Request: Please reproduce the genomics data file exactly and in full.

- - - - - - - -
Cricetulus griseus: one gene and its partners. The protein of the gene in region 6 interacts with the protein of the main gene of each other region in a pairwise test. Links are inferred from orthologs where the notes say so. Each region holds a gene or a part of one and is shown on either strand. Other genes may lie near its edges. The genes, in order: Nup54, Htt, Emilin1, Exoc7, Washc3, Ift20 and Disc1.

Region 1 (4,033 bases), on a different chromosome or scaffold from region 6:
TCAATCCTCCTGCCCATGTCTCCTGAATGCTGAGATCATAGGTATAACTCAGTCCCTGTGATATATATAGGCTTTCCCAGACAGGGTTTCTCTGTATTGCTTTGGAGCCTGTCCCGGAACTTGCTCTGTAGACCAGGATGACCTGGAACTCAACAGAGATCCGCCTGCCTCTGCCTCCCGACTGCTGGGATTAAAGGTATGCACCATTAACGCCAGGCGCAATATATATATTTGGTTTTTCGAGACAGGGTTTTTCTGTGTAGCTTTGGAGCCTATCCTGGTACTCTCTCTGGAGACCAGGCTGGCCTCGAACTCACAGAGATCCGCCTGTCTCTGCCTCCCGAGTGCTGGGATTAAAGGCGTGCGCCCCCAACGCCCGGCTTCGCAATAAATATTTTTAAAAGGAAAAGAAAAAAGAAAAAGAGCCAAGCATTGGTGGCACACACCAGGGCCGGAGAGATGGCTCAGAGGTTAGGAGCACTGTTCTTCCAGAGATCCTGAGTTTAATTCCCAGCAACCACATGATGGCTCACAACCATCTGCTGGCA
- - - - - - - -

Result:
Cricetulus griseus: one gene and its partners. The protein of the gene in region 6 interacts with the protein of the main gene of each other region in a pairwise test. Links are inferred from orthologs where the notes say so. Each region holds a gene or a part of one and is shown on either strand. Other genes may lie near its edges. The genes, in order: Nup54, Htt, Emilin1, Exoc7, Washc3, Ift20 and Disc1.

Region 1 (4,033 bases), on a different chromosome or scaffold from region 6:
TCAATCCTCCTGCCCATGTCTCCTGAATGCTGAGATCATAGGTATAACTCAGTCCCTGTGATATATATAGGCTTTCCCAGACAGGGTTTCTCTGTATTGCTTTGGAGCCTGTCCCGGAACTTGCTCTGTAGACCAGGATGACCTGGAACTCAACAGAGATCCGCCTGCCTCTGCCTCCCGACTGCTGGGATTAAAGGTATGCACCATTAACGCCAGGCGCAATATATATATTTGGTTTTTCGAGACAGGGTTTTTCTGTGTAGCTTTGGAGCCTATCCTGGTACTCTCTCTGGAGACCAGGCTGGCCTCGAACTCACAGAGATCCGCCTGTCTCTGCCTCCCGAGTGCTGGGATTAAAGGCGTGCGCCCCCAACGCCCGGCTTCGCAATAAATATTTTTAAAAGGAAAAGAAAAAAGAAAAAGAGCCAAGCATTGGTGGCACACACCAGGGCCGGAGAGATGGCTCAGAGGTTAGGAGCACTGTTCTTCCAGAGATCCTGAGTTTAATTCCCAGCAACCACATGATGGCTCACAACCATCTGCTGGCA